# st: RE: Turning banded income into a continuous variable

 From "Nick Cox" <[email protected]> To <[email protected]> Subject st: RE: Turning banded income into a continuous variable Date Wed, 2 Apr 2003 14:35:44 +0100

```Morris, Stephen
>
> I have individual-level data on grouped income, where an
> individual's income
> may be in one of 31 bands. The bands get wider at higher
> incomes (the
> highest being open-ended). I know the cut points for each
> band and the
> number of observations/individuals within each band. I
> would like to compute
> a continuous individual-level income variable from this.
> The most common
> method seems to be to take the midpoint of the band and
> assign this value to
> all individuals in the band, making some reasonably
> arbitrary assumption as
> to the value to be used for the highest (unbounded) group.
> It seems to me
> this is very simplistic. I use Stata 7 and in the past I
> have used interval
> regression to regress banded income on a number of
> explanatory variables and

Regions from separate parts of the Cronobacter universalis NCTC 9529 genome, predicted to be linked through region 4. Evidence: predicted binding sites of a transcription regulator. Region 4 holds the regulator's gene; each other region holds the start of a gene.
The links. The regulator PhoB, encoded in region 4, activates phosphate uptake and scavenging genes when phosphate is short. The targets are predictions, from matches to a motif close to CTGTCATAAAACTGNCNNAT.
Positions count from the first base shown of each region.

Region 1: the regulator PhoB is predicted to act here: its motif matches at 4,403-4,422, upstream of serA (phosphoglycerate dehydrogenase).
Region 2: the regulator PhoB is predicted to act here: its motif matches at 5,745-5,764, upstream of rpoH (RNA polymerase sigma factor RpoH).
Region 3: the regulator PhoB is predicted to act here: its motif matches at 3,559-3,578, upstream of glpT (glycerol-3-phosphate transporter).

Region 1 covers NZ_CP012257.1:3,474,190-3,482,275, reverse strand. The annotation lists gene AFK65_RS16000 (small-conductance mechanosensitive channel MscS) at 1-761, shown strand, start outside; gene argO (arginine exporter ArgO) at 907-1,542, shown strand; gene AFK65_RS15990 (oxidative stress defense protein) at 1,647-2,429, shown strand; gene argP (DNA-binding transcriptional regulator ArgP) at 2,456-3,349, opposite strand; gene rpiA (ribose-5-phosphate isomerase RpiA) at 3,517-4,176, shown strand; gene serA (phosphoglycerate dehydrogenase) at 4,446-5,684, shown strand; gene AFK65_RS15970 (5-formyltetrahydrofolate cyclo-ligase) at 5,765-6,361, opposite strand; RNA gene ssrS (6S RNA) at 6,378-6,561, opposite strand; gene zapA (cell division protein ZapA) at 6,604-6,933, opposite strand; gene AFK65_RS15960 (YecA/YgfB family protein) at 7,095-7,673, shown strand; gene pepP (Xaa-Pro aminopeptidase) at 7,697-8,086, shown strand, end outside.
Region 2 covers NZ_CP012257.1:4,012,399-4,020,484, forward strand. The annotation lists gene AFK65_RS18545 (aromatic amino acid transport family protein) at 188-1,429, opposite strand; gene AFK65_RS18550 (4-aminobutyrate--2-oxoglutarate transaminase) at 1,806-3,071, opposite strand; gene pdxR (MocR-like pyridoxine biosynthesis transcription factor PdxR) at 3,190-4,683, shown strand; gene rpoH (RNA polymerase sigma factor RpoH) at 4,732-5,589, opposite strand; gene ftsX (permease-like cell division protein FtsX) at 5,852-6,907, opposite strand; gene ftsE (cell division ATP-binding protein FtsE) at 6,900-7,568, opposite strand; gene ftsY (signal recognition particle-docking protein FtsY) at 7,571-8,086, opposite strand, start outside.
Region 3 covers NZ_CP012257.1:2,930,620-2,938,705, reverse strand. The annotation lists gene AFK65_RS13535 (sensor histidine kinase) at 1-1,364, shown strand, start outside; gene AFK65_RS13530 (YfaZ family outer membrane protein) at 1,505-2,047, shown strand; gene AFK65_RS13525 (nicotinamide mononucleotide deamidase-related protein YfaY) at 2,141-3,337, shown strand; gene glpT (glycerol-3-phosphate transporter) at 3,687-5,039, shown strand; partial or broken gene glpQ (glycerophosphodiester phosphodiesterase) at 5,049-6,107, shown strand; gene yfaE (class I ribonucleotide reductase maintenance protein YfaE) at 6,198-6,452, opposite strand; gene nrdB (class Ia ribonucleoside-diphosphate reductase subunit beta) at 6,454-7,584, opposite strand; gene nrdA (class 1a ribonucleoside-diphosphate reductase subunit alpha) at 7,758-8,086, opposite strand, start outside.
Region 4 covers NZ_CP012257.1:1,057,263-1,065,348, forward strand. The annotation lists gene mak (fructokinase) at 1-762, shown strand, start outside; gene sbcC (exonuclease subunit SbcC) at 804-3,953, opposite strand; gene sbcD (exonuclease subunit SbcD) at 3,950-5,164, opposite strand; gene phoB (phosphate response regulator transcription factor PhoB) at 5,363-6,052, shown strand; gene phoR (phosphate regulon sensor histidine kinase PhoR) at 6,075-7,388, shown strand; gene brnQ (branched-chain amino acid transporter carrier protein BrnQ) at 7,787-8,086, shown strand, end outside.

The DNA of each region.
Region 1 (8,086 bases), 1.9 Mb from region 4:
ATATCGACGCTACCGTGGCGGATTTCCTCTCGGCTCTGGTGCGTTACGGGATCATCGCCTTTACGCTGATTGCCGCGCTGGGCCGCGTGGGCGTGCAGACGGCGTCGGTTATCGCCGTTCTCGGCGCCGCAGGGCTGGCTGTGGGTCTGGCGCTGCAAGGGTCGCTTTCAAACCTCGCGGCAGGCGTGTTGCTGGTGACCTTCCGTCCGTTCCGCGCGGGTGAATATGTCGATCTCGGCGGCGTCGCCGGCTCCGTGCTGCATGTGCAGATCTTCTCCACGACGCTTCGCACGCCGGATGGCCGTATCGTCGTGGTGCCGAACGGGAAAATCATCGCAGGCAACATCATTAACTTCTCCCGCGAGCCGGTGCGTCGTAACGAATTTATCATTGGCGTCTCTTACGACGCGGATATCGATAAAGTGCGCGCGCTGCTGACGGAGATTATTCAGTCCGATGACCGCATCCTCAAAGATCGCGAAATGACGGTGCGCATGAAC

> then used the predictions from this model as a measure of
> predicted income.
> Invariably this methods leads to some observations having a
> predicted income
> value outside the original band, which is not very satisfactory.
>
> I have been looking at the possibility of using some kind
> of kernel density
> estimation, setting the widths equal to the income bands.
> However, as far as
> I can see, in Stata 7's hardwired -kdensity- command it is
> not possible to
> set different widths across the distribution (my income
> bands are not equal
> widths). Also, I am not sure how then to apply the
> information on the
> resulting density estimates to generate values for
> observations within each
> band.
>
> Any thoughts on how to proceed are much appreciated. I
> guess this must be a
> common problem and applies to a whole range of variables,
> not just income.
> Apologies in advance if I have missed something obvious.
>

I am not clear on how far you are trying to impute
individual incomes as compared with seeking a smoother
collective view of the total distribution.

Stephen Jenkins (and indeed others) may have much
more to say on this, but a fairly obvious first
approximation may be to work on a log scale
and then exponentiate. On a variety of empirical
and quasitheoretical grounds lognormality is
often invoked for incomes; the idea that
many of our incomes typically change by some (small)
percent per year is naturally one of them.

The user-written -mdensity- on SSC has some handles
here.

Nick
[email protected]

*
*   For searches and help try:
*   http://www.stata.com/support/faqs/res/findit.html
*   http://www.stata.com/support/statalist/faq
*   http://www.ats.ucla.edu/stat/stata/
```